Do you read food labels? If you are interested in your health and the health of your family it is good habit to have.
Reading labels can be quite revealing and sometimes surprising, and we shouldn’t take for granted something that is supposed to be “healthy” necessarily is.
For example, would it surprise you to know that some chewable vitamins (mostly for kids) may contain sugar? It seems ironic since they are promoting health with a supplement yet most would probably agree kids don’t need sugar in a vitamin!
I have checked out labels for drinks that are supposed to be meal replacements and healthy mid day snacks. The first ingredient is water and the second is sugar (or a dirivative of) as I discovered in some cases.
Juices often have added sugars or other additives which aren’t necessary, and frequently have water as the first ingredient.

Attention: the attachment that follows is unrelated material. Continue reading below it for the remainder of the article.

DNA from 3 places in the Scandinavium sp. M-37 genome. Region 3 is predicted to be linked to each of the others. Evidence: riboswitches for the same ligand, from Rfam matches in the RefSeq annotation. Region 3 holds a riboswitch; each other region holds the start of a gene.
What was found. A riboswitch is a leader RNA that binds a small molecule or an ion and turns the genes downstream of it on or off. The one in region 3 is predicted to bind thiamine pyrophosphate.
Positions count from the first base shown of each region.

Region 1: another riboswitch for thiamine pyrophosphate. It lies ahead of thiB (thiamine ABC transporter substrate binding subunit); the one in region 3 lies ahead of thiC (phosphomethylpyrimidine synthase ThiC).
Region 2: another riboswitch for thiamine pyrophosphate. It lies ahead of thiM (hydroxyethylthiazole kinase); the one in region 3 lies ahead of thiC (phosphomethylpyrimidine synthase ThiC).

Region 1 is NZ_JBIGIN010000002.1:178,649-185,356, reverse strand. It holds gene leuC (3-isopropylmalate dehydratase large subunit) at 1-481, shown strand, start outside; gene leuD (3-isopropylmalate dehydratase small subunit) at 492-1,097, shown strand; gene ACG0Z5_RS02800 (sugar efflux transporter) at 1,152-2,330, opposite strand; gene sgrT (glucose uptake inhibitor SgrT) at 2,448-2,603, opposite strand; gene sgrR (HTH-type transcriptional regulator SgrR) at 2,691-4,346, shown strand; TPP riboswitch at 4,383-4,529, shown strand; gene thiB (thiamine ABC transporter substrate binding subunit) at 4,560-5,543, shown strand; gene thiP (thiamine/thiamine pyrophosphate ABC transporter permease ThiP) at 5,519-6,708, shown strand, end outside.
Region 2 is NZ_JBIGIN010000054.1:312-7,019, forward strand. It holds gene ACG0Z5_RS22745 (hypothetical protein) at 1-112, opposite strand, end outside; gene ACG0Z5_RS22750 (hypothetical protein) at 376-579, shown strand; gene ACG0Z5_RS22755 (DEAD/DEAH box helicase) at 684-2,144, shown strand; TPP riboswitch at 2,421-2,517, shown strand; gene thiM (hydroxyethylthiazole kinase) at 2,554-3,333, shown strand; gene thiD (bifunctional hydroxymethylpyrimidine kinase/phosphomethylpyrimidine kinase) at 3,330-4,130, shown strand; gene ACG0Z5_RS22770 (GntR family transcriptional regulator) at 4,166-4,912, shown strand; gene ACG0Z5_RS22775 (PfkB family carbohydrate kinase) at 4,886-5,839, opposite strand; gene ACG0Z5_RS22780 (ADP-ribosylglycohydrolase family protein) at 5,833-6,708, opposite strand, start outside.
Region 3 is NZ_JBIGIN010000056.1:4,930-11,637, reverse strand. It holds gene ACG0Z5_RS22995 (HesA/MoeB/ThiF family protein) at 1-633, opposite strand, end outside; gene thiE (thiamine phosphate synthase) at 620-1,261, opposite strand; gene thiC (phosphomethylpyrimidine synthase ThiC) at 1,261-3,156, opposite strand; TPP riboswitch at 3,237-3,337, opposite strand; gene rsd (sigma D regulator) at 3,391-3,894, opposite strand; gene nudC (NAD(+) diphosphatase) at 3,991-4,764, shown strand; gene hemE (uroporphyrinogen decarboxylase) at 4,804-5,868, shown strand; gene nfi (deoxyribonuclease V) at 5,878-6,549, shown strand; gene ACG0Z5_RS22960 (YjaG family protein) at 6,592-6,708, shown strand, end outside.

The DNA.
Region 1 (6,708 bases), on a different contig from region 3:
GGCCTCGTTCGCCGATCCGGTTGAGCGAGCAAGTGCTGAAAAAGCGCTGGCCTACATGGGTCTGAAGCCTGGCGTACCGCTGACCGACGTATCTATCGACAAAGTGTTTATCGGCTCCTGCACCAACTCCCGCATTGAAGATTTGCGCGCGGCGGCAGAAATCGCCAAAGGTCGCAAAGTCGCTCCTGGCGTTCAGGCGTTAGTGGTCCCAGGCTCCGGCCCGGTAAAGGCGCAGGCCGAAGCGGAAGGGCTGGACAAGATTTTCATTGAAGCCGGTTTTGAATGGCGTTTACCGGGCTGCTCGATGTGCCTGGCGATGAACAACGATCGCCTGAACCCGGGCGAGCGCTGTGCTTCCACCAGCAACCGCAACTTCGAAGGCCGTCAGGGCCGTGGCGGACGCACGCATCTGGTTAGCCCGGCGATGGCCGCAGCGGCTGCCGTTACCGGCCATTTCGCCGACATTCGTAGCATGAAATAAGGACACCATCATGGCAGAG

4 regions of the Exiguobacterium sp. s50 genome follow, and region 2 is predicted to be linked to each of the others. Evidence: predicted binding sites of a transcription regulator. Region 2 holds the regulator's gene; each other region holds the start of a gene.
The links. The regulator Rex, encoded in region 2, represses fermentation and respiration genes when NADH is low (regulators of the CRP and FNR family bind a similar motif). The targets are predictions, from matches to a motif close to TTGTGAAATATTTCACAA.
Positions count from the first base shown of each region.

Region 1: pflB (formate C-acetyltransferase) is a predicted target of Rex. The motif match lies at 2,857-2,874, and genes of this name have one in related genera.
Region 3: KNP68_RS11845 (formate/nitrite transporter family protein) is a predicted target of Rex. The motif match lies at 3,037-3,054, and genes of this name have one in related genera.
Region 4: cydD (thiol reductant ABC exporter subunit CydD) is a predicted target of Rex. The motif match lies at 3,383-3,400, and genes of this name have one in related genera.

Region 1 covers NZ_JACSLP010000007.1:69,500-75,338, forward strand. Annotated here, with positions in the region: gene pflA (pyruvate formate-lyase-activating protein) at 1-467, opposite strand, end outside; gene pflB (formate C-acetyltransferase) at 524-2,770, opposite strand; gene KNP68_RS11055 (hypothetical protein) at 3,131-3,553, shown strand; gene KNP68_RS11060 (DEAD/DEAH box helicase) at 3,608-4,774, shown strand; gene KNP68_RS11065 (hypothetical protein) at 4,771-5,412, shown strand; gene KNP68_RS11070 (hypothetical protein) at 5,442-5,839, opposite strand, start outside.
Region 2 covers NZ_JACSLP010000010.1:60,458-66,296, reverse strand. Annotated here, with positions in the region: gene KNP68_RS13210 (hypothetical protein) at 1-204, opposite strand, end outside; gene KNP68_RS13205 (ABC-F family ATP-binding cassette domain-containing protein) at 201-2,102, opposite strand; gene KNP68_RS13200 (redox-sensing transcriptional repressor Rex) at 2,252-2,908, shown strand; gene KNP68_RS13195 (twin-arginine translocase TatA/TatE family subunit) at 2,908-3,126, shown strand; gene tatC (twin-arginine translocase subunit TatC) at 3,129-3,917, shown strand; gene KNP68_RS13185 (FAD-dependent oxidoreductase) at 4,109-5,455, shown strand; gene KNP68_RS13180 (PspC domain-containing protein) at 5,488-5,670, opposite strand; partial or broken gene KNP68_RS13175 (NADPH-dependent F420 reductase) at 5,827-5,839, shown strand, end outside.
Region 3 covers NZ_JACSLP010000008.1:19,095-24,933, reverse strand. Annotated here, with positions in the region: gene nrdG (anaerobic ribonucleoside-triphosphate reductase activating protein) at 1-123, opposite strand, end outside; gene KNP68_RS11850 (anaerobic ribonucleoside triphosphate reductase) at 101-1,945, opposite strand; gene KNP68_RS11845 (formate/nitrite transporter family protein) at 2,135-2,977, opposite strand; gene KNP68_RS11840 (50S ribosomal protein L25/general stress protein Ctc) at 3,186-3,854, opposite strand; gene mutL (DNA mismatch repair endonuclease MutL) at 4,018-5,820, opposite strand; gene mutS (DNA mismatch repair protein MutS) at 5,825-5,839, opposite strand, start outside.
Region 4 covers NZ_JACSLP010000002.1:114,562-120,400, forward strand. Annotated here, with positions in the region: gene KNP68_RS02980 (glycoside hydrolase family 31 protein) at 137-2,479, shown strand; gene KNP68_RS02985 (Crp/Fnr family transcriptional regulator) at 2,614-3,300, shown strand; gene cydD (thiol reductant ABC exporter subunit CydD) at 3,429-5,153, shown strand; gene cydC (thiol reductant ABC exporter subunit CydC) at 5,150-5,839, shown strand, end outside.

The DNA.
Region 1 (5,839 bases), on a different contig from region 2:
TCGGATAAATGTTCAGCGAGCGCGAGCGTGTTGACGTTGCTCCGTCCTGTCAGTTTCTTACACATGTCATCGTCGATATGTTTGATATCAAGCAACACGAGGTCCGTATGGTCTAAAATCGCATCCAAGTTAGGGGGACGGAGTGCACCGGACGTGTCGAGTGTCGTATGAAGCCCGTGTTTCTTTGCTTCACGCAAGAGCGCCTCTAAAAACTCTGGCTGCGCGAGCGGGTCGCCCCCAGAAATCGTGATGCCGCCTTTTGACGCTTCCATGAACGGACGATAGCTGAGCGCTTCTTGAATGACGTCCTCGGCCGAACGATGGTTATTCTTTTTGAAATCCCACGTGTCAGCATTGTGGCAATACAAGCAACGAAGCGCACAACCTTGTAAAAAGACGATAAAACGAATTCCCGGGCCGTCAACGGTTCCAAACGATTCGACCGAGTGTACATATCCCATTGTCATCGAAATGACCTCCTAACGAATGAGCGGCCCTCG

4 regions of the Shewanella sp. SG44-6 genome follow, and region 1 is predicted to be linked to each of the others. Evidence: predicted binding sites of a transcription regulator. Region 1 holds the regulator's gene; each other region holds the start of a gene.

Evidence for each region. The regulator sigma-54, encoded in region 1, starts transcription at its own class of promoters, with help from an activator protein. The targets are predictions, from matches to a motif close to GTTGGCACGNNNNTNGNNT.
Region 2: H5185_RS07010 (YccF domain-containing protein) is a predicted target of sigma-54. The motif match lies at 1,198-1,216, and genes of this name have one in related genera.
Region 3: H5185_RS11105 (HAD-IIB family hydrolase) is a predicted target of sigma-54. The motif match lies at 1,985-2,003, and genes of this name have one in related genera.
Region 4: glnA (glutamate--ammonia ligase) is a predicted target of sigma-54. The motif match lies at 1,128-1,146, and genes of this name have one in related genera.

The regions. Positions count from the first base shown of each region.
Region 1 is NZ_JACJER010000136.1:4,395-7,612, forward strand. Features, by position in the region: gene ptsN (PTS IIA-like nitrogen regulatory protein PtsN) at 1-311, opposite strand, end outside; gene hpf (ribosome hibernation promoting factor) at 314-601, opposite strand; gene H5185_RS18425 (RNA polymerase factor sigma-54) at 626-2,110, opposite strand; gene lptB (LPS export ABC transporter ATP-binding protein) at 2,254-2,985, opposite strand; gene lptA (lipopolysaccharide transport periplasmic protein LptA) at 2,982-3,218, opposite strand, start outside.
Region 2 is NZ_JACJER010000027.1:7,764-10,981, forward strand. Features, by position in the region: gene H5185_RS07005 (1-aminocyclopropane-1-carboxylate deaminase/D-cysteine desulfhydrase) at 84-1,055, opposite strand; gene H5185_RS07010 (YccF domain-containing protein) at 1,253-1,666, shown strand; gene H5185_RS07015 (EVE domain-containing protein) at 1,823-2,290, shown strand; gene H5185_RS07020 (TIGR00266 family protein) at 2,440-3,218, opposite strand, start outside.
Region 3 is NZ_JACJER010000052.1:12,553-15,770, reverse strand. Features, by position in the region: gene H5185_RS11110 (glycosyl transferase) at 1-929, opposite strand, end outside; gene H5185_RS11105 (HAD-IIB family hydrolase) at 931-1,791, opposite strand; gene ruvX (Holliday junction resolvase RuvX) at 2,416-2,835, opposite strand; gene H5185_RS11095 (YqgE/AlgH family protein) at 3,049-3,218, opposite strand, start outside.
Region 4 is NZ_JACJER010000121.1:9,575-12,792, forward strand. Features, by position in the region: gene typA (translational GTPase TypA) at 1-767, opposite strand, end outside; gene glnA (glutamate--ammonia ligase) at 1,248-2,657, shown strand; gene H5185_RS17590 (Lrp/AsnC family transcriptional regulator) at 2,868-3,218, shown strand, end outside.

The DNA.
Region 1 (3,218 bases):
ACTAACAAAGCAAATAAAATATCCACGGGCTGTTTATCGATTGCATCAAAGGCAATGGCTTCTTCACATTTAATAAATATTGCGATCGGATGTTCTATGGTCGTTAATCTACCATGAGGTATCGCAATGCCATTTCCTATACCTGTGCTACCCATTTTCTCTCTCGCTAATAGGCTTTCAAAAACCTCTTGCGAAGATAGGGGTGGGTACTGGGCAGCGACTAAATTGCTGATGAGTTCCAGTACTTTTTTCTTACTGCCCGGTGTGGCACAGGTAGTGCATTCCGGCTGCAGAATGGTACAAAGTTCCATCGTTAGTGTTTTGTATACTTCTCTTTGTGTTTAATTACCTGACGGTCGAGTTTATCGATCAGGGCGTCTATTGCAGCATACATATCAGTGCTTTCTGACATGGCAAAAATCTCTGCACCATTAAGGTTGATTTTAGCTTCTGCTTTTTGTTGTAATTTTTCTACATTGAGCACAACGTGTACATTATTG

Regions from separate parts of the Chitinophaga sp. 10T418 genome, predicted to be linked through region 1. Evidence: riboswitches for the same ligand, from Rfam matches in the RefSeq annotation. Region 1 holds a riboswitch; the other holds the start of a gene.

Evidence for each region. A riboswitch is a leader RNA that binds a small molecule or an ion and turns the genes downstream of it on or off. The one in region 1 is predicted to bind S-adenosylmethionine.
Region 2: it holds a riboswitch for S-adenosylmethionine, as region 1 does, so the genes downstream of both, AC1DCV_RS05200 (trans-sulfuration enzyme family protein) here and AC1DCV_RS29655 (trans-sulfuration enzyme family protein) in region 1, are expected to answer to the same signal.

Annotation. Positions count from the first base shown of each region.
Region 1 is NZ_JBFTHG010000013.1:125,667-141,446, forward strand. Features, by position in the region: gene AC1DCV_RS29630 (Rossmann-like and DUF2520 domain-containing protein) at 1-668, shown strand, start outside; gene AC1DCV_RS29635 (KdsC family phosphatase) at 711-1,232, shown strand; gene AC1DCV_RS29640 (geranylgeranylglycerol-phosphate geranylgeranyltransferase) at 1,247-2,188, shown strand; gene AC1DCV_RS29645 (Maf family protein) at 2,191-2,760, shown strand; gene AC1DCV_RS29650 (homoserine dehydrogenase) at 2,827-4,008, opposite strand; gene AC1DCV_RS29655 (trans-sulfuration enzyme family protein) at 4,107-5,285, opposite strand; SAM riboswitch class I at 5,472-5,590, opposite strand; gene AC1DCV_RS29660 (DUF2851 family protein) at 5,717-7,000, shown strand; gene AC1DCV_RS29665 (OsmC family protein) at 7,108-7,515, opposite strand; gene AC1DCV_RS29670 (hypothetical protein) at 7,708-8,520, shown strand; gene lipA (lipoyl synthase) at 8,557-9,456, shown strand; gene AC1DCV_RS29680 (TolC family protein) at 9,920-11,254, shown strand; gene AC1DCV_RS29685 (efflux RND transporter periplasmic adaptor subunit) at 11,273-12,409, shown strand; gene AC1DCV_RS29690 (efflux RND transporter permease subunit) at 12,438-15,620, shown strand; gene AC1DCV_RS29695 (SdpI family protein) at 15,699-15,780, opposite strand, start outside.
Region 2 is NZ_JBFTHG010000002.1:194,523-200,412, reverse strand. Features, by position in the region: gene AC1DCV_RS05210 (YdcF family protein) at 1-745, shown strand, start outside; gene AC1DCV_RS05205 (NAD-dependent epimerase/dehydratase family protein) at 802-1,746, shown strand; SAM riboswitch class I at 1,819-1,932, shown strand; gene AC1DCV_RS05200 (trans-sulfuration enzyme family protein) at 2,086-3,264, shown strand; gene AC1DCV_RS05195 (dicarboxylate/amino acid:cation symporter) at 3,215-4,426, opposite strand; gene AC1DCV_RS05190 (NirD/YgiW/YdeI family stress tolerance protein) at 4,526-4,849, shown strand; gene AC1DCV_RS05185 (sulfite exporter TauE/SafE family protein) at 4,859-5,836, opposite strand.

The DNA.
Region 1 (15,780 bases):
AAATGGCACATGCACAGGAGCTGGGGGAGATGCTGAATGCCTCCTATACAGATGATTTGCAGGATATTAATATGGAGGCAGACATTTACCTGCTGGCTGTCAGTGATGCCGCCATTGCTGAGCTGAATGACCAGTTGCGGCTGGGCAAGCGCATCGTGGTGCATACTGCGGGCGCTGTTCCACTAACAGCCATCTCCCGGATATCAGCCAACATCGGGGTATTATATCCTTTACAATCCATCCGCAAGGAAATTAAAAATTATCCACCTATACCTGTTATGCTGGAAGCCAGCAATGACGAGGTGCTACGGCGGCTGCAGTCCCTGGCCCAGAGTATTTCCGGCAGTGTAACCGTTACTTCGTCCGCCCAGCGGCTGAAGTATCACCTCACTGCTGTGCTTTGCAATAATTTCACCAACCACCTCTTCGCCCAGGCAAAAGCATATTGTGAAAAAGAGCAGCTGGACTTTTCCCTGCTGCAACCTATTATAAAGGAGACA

Something else you may want to watch for is sodium content. It can vary widely with similar products, for example microwave popcorn. It is generally accepted that we don’t want a diet high in sodium if we want to maintain a healthy diet. Convenience foods and frozen foods are often extremely high in salt content. In some cases you may be getting almost all the recommended amount of daily sodium intake in one meal!
What has surprised me the most is diet supplements and products. Amazingly you can discover even these products contain sugar as a first or second ingredient. It seems that this is the last thing someone trying to lose weight needs!
Unfortunately many food labels have small print that is difficult to read, and have names that are unfamiliar to many people. Anything that ends in -ose is sugar of some kind. It’s a reality that sugar is added to almost everything, even some items you would not expect, such as pasta sauce.
The best way to eat healthy of course is to make everything at home. With today’s busy lifestyles that is not feasible for many people.
Therefore if you are trying to eat well the best suggestion I can make is to check labels carefully before you buy. That way you really can determine if that “healthy” item really is what it claims.